So, for your listening pleasure, here is one of my favorite pianists, Murrah Perahia, at the keyboard performing Mozart’s Piano Concerto No. 12 in A, K. 414. To Mrs. Carroll, who inspired me to be a better pianist:

 

Book Release Date

CoverBeyond Two Worlds: A Taiwanese-American Adoptee’s Memoir & Search for Identity is now live! If you have not yet purchased your copy, don’t delay. Signed copies can be purchased right here on my website.  Just click on Shop to order. Ebook and hardcover editions are also available via AmazonBarnes & Noble, and Indiebound.org. Unfortunately, I am unable to ship internationally; however, those copies can be ordered through Amazon and Barnes & Noble online. To learn more about the book and to read an excerpt, click here. Thank you for supporting Beyond Two Worlds!

 

as the world turns

slava-bowman-161206Do you remember that old soap opera, “As the World Turns?” I wasn’t a fan of the show, but do vividly remember the opening credits, a globe of the earth spinning round and round in space. My favorite soap was “Santa Barbara.” My mom and Grandma Bushmiller got me hooked on that one. When I was in high school, Grandma bought the house next door to us, the same one that our family friends, the Reynolds, lived in for years. I would walk next door to Grandma’s house, and she would have her old RCA turned up so loud that the floors literally shook. Grandma was hard of hearing. She didn’t wear hearing aids, but she sure could have used them. We lived in Bossier City, Louisiana at that time. One weekend, I went to the annual Peach Festival in Ruston, Louisiana, just to meet the actor (A. Martinez) who played the character, Cruz, in “Santa Barbara.” I waited patiently in line that hot summer afternoon to get an autographed headshot. Apparently, A Martinez went to school with some official who lived in Ruston, and that’s how he came to visit the Peach Festival. When it was my turn to get my signed headshot, I told the actor of my dream to pursue acting. He looked at me, not even a hint of a smile crossed his face, and told me not to do it. I don’t remember his exact words, but that was it in a nutshell. Of course, I didn’t take his advice, and after graduating college, I moved to Florida then LA to pursue acting after I’d gotten my SAG card for some bit part I had in a movie. Seems like that time in my life was somebody else’s. I was so young and naive, yet thought I knew it all. I had a lot to learn and, unfortunately, it came the hard way.

Three decades later, I’m still learning. Most people my age have settled into a career and have been at it for years. I’m starting another new job and am feeling the steep climb necessary to learn a new skill set and get familiar with a new role and agency. I do not want to experience anymore transition for a very long time. Speaking of transition, I was in the company of some good friends last night whose son just graduated from high school. I felt for my friends, as I remember the heartache I felt when our daughter left for college. Pure agony. Our kids used to play together, and my friend and I would watch Jane Austen movies while they played. My family and I were in San Diego to celebrate and reconnected with some other families we hadn’t seen in years. We all attended the same church a long time ago. One of the moms said that she was considering pursuing an MSW or Master’s in Education so she could teach. She worked in social services at one time and was familiar with the agency I currently work for. I shared with her the challenges of the social work profession and hoped that I didn’t come across too negative, but felt I had to be honest.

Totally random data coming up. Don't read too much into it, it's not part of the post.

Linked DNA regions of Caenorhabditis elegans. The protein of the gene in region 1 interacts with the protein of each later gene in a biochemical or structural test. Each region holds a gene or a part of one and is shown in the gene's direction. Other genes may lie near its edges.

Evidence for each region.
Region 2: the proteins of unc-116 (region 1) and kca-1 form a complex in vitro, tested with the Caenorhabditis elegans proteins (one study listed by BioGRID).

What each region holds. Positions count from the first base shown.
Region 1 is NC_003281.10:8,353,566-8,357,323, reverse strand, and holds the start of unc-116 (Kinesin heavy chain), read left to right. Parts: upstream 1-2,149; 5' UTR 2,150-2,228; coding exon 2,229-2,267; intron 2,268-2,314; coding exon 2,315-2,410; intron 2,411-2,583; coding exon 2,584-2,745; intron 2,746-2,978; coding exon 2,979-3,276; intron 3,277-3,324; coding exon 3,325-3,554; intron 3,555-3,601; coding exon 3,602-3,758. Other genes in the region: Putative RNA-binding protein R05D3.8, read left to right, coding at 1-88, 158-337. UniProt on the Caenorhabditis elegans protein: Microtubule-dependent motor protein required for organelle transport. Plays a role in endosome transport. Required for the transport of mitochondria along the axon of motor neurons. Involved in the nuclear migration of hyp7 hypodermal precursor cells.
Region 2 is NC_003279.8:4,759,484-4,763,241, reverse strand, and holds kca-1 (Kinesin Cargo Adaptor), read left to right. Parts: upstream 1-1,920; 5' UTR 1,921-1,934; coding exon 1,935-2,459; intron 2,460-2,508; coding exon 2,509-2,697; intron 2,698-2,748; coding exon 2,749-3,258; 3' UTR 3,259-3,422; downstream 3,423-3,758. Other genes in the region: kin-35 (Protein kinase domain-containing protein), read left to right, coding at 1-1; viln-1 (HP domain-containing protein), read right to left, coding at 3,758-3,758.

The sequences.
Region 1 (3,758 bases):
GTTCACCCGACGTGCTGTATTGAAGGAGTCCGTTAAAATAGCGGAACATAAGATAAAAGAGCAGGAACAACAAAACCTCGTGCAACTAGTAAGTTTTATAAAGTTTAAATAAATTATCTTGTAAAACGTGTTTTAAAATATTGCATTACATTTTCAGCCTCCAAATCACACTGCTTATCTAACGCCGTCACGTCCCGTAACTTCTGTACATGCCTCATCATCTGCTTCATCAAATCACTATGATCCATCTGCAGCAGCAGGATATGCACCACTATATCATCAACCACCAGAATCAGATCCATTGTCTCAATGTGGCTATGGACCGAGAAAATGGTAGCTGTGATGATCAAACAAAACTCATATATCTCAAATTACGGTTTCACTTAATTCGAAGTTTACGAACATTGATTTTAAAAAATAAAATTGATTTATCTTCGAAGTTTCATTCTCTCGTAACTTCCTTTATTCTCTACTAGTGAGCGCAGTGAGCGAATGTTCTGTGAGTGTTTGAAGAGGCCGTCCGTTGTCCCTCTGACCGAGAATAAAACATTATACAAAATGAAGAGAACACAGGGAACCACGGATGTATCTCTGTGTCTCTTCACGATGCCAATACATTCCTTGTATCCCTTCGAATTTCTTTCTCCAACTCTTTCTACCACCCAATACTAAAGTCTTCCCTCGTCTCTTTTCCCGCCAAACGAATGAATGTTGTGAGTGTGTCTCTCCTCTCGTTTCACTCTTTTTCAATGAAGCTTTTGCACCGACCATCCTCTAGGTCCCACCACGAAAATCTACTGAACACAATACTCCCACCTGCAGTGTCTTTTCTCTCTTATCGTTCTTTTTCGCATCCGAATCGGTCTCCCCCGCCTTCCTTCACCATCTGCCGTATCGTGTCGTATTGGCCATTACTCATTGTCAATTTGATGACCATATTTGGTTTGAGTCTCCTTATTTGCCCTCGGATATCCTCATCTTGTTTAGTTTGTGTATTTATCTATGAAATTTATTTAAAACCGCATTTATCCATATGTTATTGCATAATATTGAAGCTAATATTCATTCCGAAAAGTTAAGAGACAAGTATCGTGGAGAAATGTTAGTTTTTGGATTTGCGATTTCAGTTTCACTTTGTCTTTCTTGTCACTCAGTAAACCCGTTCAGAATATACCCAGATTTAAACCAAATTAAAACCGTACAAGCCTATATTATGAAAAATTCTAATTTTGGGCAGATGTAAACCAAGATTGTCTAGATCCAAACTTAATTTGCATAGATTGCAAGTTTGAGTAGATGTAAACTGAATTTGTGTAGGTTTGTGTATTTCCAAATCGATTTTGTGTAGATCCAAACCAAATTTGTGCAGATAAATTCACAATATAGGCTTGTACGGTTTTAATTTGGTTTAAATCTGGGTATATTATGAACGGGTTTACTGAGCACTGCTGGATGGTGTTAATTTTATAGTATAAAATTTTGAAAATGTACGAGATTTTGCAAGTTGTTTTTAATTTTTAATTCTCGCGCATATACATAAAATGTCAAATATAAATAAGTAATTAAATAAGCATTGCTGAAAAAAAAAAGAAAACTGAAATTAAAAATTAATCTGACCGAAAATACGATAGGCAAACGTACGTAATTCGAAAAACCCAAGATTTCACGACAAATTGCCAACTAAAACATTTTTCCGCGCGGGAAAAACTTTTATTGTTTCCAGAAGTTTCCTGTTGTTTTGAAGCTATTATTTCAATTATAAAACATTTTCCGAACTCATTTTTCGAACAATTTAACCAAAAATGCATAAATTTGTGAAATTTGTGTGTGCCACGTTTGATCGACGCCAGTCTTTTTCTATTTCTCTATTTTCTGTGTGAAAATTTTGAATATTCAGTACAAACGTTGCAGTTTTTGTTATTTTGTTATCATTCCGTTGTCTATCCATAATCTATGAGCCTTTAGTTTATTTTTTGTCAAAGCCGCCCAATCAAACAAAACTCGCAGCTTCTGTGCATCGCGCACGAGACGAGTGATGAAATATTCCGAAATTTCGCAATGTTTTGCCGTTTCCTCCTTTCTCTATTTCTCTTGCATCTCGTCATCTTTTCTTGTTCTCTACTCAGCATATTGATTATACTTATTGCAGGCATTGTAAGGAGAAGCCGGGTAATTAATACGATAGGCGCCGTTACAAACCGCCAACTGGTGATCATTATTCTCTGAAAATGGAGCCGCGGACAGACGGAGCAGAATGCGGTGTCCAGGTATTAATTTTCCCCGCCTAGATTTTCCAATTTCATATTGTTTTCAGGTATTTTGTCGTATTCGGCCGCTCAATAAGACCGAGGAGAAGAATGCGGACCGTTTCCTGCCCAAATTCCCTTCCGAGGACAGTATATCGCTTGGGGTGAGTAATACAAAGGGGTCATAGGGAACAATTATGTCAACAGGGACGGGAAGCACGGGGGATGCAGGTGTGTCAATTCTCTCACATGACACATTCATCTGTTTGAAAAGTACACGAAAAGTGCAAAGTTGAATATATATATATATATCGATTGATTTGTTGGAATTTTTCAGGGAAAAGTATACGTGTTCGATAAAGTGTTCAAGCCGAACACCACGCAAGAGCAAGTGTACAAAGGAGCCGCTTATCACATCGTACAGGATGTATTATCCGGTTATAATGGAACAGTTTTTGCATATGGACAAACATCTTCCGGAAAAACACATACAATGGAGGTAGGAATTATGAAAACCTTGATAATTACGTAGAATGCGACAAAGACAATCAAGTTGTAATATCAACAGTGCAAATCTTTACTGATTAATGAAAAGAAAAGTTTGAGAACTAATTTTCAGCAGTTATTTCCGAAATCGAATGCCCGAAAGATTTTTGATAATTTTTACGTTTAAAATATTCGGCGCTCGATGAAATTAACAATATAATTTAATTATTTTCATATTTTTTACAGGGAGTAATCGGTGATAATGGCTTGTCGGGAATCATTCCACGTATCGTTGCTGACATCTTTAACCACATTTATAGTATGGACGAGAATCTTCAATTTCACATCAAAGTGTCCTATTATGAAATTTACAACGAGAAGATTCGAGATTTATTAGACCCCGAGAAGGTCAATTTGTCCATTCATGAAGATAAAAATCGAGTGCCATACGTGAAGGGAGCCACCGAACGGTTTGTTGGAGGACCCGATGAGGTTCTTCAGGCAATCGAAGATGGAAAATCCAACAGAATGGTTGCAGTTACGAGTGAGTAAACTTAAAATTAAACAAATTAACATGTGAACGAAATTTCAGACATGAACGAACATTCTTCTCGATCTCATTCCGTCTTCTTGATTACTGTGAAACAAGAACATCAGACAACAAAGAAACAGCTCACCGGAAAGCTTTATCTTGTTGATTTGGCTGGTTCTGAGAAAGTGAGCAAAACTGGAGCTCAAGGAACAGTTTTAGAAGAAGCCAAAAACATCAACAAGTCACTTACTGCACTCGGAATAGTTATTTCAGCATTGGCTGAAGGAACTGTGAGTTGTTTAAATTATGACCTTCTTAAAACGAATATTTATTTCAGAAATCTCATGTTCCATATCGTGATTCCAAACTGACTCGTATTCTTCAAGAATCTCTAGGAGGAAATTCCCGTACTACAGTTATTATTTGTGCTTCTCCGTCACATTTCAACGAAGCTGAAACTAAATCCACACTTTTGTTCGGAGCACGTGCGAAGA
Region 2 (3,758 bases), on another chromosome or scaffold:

It was really good to see our old friends and their kids. I said that I missed having a school aged child at home. I missed feeling grounded, despite all of the running around for extracurricular activities, our daughter’s friends in our home, teaching piano, etc. I taught piano on and off for years while our daughter was growing up so that I could be at home with her. Maybe I should have just stuck with teaching. I went to graduate school for social work because I’ve always wanted to help people, especially adoptees. But even more so, I had something to prove to myself, which is probably not the best reason to spend an exorbitant amount of money. In any case, it is what it is. I’m in a tough profession. I’d like to believe that over the last few years, I’ve ruled out what I don’t want to do in the profession. It’s taken a pretty big toll on my physical health, but I’m finally in a place where the pace is slower and I may be able to stick it out. I guess I shouldn’t be so surprised that it’s taken nearly two years following graduate school to figure it out – it follows the pattern of my life – it appears, a late bloomer I will always be

So, here’s to new, new beginnings. Ugh, just saying that makes me tired. I hope that it’s the last one for awhile, perhaps forever. Good news, once we get through this month and September, cooler weather and my favorite time of the year, Autumn, will arrive. My oh my, a lot has happened. I’m beginning to love the area we live in though and finding new stomping grounds. Still commuting to work, so that hasn’t changed. Well, at least there’s one constant…

Photo by Slava Bowman on Unsplash

citizenship loophole limbo

In national news, we’re inundated daily with drama related to the Trump presidency, Obamacare repeal, and Russian hacks, but there is another issue at large that affects thousands of individuals living in the U.S. I’m referring to international adoptees who were adopted to the U.S. prior to the year 1983 who are now at risk for deportation. Despite the U.S. citizenship of their parents, these adoptees were not automatically granted citizenship. In many cases, their adoptive parents did not properly apply for naturalization. Today, many adult international adoptees living in the U.S. are learning that they do not have U.S. citizenship. Without citizenship, adoptees have limited work and travel options, cannot access public benefits or qualify for home loans, and are at risk for deportation to countries where they have no known family, do not know the language or culture, and have less than optimal chances of survival.